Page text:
Whistleblower Policy

ClimateWorks Foundation


The ClimateWorks Foundation was established to reduce global greenhouse gas emissions exclusively for the public good. The board and our supporting donor institutions honor these values by requiring the highest ethical standards of the directors, officers, and staff; by using donor contributions efficiently for ClimateWorks’ philanthropic objectives; and by taking measures to assure that decisions are not influenced by self-interest. This policy is intended to provide guidance on how to deal appropriately with situations that involve possible illegal, fraudulent, or dishonest use or misuse of the foundation’s resources or property.

Policy statement

ClimateWorks will promptly and discretely investigate any possible fraudulent or dishonest use or misuse of foundation resources or property and will take the appropriate actions set forth in this policy. It is important that the foundation be informed about unlawful or improper behavior such as, but not limited to, any of the following:

  • forgery or alteration of documents
  • improper destruction of records
  • unauthorized alteration or manipulation of computer files
  • fraudulent accounting, financial reporting, or auditing matters
  • violations of the Foundation’s conflict of interest policy
  • misappropriation or misuse of foundation resources such as funds, equipment and supplies, or other assets
  • authorizing or receiving compensation for goods not received, services not performed, or hours not worked

This policy does not apply to harassment and safe workplace issues. ClimateWorks’ employee handbook includes policies and complaint procedures relating to such issues.

No Retaliation

This policy is intended to encourage and enable directors, employees, volunteers, and other stakeholders to raise concerns within the Foundation for investigation. No director, employee, volunteer, or stakeholder who reports a concern in good faith shall be subject to retaliation, intimidation, or disciplinary action. Any volunteer or employee who retaliates against someone who has reported a concern in good faith is subject to discipline up to and including dismissal from the volunteer position or termination of employment.

Acting in Good Faith

Anyone reporting a concern must act in good faith and have reasonable grounds for believing the information disclosed indicates an improper accounting or auditing practice or a violation of the policies and procedures of the foundation. The act of making allegations that prove to be unsubstantiated, and that prove to have been made maliciously, recklessly, or with the foreknowledge that the allegations are false, will be viewed as a serious disciplinary offense and may result in discipline, up to and including dismissal from the volunteer position or termination of employment.

Reporting concerns


When possible, employees should report concerns to their manager or the next level of management. However, if for any reason employees are not comfortable speaking to a manager, they should contact the President and CEO, the audit committee representative, or our general counsel. Contact information is on the last page of this policy.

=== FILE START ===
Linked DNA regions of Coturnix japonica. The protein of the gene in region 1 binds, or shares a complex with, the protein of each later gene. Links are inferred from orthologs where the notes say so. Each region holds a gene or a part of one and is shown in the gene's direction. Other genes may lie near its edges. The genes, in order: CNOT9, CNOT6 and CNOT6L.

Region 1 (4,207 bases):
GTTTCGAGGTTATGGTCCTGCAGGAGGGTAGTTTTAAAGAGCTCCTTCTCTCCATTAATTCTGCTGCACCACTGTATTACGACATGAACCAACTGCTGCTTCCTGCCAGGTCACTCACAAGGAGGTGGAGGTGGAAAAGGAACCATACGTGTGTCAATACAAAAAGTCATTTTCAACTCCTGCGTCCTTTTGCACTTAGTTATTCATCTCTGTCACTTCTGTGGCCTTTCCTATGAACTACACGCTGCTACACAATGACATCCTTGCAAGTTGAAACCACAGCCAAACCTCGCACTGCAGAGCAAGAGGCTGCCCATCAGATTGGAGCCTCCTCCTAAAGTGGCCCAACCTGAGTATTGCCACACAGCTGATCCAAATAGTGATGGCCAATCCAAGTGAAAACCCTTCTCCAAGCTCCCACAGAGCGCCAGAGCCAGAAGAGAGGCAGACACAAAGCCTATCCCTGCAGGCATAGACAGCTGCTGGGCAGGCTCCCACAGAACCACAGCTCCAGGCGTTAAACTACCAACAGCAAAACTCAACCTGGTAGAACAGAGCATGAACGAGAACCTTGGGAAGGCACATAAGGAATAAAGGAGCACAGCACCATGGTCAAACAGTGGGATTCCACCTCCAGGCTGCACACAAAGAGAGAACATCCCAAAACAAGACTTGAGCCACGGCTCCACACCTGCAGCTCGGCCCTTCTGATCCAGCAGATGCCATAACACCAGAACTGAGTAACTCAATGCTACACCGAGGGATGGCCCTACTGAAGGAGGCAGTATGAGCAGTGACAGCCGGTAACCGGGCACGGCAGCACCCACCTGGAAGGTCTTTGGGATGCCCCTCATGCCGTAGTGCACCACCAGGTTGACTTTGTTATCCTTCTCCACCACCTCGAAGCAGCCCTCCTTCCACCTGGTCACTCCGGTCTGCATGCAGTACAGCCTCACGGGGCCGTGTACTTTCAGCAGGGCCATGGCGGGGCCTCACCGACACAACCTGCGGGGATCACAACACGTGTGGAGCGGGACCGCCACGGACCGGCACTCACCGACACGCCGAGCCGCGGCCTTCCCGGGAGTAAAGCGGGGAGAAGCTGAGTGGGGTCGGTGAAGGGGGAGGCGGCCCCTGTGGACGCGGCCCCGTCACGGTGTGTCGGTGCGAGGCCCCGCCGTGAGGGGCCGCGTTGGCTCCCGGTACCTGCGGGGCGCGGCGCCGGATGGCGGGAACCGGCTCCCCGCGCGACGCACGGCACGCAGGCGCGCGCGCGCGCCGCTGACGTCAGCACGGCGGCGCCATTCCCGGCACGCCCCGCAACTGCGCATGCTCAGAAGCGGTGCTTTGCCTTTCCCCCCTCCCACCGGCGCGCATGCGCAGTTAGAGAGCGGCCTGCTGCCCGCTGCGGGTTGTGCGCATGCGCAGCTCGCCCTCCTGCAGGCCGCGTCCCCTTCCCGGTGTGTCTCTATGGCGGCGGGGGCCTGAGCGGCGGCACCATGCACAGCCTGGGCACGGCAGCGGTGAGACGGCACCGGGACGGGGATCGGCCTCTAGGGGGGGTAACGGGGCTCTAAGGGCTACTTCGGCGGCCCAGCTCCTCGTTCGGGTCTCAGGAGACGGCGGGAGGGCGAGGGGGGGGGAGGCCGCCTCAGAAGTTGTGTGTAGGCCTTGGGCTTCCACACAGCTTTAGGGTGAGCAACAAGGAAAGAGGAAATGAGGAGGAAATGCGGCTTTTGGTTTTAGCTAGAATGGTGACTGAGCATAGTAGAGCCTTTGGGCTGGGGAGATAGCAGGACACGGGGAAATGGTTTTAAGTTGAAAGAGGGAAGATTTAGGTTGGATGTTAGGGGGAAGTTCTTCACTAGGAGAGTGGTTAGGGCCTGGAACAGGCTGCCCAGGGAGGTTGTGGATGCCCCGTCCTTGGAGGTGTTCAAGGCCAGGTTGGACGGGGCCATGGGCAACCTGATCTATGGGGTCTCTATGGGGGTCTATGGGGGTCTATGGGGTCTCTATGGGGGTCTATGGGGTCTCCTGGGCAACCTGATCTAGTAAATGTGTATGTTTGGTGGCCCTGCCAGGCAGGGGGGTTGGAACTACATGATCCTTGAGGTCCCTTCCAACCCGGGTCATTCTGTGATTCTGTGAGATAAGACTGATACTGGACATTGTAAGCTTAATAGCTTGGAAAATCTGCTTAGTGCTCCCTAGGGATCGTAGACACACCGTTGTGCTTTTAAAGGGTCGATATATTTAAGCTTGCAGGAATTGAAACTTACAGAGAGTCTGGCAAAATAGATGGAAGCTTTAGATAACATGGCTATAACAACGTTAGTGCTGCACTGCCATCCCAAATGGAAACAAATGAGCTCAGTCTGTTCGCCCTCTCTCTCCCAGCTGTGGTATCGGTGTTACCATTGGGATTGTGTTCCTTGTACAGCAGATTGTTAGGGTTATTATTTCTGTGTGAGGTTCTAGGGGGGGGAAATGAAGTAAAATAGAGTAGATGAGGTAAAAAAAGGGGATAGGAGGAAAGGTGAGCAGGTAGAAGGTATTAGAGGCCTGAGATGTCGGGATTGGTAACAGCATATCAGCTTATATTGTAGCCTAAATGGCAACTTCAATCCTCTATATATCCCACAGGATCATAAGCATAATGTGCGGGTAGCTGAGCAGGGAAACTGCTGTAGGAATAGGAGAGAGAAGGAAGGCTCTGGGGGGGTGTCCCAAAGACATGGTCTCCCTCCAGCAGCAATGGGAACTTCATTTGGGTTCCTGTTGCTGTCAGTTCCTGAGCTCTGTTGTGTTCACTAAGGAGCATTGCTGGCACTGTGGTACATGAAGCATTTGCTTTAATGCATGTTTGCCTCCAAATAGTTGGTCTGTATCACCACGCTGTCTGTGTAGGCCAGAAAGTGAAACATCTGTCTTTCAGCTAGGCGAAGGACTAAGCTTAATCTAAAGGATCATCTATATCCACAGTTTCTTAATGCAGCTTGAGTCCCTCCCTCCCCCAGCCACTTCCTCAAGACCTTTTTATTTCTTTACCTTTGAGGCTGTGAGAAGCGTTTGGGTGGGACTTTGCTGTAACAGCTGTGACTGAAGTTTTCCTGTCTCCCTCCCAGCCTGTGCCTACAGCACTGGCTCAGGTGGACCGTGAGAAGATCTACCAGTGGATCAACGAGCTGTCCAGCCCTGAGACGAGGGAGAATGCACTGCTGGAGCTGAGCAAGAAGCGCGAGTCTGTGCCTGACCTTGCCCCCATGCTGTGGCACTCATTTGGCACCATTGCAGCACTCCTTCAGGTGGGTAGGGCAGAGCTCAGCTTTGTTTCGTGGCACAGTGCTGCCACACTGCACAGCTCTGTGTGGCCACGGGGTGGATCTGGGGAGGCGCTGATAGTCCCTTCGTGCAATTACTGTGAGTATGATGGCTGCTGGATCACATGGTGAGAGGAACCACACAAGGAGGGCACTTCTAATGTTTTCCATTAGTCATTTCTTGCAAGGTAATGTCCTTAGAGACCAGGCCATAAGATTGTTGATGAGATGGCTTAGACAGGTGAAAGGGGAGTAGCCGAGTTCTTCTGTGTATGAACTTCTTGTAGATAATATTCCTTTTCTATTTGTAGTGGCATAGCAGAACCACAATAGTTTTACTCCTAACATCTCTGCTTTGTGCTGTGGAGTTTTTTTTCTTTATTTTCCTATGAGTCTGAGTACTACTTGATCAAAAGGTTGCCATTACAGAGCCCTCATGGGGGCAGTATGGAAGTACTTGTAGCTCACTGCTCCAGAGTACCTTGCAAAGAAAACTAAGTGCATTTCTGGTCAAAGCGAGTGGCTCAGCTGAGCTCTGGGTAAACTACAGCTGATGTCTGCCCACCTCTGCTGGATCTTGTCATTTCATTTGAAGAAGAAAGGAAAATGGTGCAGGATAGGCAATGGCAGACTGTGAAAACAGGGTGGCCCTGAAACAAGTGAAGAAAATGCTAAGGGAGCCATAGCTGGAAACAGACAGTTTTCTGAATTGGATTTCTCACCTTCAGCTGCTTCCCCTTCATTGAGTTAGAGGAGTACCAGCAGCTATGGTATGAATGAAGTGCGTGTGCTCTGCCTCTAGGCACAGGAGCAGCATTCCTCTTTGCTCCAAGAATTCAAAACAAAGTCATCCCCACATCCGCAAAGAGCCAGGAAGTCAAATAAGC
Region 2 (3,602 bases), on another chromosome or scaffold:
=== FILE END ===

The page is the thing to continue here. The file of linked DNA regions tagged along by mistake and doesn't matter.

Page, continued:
All reports will be treated confidentially—consistent with the need to investigate, prevent, or correct the violation. Reports may be written or made orally, and may remain anonymous. Anonymous whistleblowers must provide sufficient corroborating evidence to justify the commencement of an investigation. An investigation of unspecified wrongdoing or broad allegations will not be undertaken without verifiable evidentiary support. Because investigators are unable to interview anonymous whistleblowers, it may be more difficult to evaluate the credibility of the allegations and therefore, less likely to cause an investigation to be initiated.

Managers are required to report suspected fraud or dishonest conduct to the President and CEO. Once the President and CEO is notified, he or she will determine if the allegations are true, if the issue is material, and what actions, if any, are necessary to correct the problem. He or she will inform the Board chair of the complaint.

After concluding the investigation, the President and CEO will issue a full written report to the audit committee, which may conduct another investigation or decide not to investigate further. If the audit committee representative is approached directly, the committee will determine if the allegations are true, if the issue is material, and what actions, if any, are necessary to correct the problem. The audit committee will make a written report of its findings and recommendations to the Board of Directors.

The audit committee shall have full authority to investigate concerns raised under this policy and may retain outside legal counsel, accountants, private investigators, or other resources necessary to conduct a full and complete investigation of the allegations.

If the complaint is sent to the general counsel, he or she will determine the proper escalation path.

Directors, volunteers, vendors, and other stakeholders

Directors or other volunteers may submit concerns to the President and CEO or to the audit committee representative. The complaint process will proceed the same way as outlined above from that point forward. If the report is made directly to the general counsel, he or she will determine the proper escalation path.

Contact information

(as of August 14, 2014)

President and CEO
Charlotte Pera
235 Montgomery Street, #1300
San Francisco, CA 94104

Audit Committee Representative
Sue Tierney (also Board Chair)
Analysis Group, Inc., 111 Huntington Avenue, Tenth Floor
Boston, MA 02199

General Counsel
Douglas Varley
(202) 862-7818
Caplin & Drysdale, Chartered
One Thomas Circle, N.W. Ste. 1100
Washington, D.C. 20005-5894